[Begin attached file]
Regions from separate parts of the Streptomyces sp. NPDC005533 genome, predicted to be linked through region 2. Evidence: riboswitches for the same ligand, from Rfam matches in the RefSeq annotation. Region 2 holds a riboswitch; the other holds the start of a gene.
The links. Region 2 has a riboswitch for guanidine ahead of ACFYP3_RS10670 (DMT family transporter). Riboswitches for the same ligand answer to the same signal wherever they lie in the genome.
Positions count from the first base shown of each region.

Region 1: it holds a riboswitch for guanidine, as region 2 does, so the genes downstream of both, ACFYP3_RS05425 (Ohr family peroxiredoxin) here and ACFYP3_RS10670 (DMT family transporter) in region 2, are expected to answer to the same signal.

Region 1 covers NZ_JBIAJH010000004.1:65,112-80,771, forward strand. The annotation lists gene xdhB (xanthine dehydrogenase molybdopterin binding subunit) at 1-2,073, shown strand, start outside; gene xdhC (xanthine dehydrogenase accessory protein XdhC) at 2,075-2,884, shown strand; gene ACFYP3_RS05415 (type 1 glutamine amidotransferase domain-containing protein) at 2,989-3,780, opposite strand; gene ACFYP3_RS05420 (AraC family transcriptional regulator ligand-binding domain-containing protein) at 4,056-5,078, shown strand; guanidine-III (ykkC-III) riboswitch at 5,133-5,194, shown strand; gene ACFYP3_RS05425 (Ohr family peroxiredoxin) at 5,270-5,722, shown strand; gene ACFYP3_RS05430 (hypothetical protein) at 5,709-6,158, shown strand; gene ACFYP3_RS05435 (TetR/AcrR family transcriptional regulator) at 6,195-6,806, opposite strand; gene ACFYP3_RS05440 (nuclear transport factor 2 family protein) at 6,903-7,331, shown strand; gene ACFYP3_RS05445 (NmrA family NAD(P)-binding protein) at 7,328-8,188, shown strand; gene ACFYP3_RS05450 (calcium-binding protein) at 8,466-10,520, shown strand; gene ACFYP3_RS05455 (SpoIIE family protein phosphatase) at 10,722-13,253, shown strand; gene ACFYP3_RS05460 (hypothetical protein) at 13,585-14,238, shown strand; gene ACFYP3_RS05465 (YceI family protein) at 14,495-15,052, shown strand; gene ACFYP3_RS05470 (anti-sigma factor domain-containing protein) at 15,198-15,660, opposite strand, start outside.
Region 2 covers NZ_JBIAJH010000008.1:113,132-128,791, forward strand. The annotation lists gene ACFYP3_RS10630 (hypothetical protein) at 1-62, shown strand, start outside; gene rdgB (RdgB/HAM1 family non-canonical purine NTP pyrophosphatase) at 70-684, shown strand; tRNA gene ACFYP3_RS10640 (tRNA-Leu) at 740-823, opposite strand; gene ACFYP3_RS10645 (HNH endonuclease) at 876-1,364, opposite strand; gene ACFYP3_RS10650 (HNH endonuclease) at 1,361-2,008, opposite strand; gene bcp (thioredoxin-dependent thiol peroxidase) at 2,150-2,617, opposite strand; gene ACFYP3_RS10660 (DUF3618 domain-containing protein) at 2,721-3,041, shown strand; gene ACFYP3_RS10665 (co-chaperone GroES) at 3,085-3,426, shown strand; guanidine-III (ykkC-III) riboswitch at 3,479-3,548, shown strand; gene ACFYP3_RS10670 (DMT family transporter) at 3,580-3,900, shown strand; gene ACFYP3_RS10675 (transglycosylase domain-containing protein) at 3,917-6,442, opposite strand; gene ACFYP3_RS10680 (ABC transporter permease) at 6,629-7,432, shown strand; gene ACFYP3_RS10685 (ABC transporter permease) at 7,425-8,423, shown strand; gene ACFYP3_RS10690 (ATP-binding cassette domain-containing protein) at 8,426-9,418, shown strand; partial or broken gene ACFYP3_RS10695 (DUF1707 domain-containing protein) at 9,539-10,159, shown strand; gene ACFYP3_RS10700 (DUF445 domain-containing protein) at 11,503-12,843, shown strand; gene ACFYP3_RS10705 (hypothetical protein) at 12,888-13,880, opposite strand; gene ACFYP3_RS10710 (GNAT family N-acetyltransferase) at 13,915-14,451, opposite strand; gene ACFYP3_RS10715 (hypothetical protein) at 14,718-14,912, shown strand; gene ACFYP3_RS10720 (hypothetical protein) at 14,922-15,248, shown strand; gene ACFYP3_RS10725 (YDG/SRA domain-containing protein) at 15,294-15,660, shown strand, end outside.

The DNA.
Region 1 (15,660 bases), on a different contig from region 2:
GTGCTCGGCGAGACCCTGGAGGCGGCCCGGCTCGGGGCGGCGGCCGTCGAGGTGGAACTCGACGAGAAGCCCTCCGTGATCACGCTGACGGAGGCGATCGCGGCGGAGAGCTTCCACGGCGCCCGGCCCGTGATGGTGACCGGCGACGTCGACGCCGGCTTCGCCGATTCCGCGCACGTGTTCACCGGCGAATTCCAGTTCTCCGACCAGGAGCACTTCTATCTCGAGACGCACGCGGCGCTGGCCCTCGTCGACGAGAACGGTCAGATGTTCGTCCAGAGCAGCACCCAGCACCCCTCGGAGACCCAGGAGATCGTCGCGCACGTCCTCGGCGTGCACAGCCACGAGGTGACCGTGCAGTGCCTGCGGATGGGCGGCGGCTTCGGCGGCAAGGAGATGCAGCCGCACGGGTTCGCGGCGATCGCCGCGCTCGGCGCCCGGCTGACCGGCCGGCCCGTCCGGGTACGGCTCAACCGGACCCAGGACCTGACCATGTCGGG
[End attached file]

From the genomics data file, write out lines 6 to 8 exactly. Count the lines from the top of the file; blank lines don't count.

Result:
Region 2 covers NZ_JBIAJH010000008.1:113,132-128,791, forward strand. The annotation lists gene ACFYP3_RS10630 (hypothetical protein) at 1-62, shown strand, start outside; gene rdgB (RdgB/HAM1 family non-canonical purine NTP pyrophosphatase) at 70-684, shown strand; tRNA gene ACFYP3_RS10640 (tRNA-Leu) at 740-823, opposite strand; gene ACFYP3_RS10645 (HNH endonuclease) at 876-1,364, opposite strand; gene ACFYP3_RS10650 (HNH endonuclease) at 1,361-2,008, opposite strand; gene bcp (thioredoxin-dependent thiol peroxidase) at 2,150-2,617, opposite strand; gene ACFYP3_RS10660 (DUF3618 domain-containing protein) at 2,721-3,041, shown strand; gene ACFYP3_RS10665 (co-chaperone GroES) at 3,085-3,426, shown strand; guanidine-III (ykkC-III) riboswitch at 3,479-3,548, shown strand; gene ACFYP3_RS10670 (DMT family transporter) at 3,580-3,900, shown strand; gene ACFYP3_RS10675 (transglycosylase domain-containing protein) at 3,917-6,442, opposite strand; gene ACFYP3_RS10680 (ABC transporter permease) at 6,629-7,432, shown strand; gene ACFYP3_RS10685 (ABC transporter permease) at 7,425-8,423, shown strand; gene ACFYP3_RS10690 (ATP-binding cassette domain-containing protein) at 8,426-9,418, shown strand; partial or broken gene ACFYP3_RS10695 (DUF1707 domain-containing protein) at 9,539-10,159, shown strand; gene ACFYP3_RS10700 (DUF445 domain-containing protein) at 11,503-12,843, shown strand; gene ACFYP3_RS10705 (hypothetical protein) at 12,888-13,880, opposite strand; gene ACFYP3_RS10710 (GNAT family N-acetyltransferase) at 13,915-14,451, opposite strand; gene ACFYP3_RS10715 (hypothetical protein) at 14,718-14,912, shown strand; gene ACFYP3_RS10720 (hypothetical protein) at 14,922-15,248, shown strand; gene ACFYP3_RS10725 (YDG/SRA domain-containing protein) at 15,294-15,660, shown strand, end outside.

The DNA.
Region 1 (15,660 bases), on a different contig from region 2: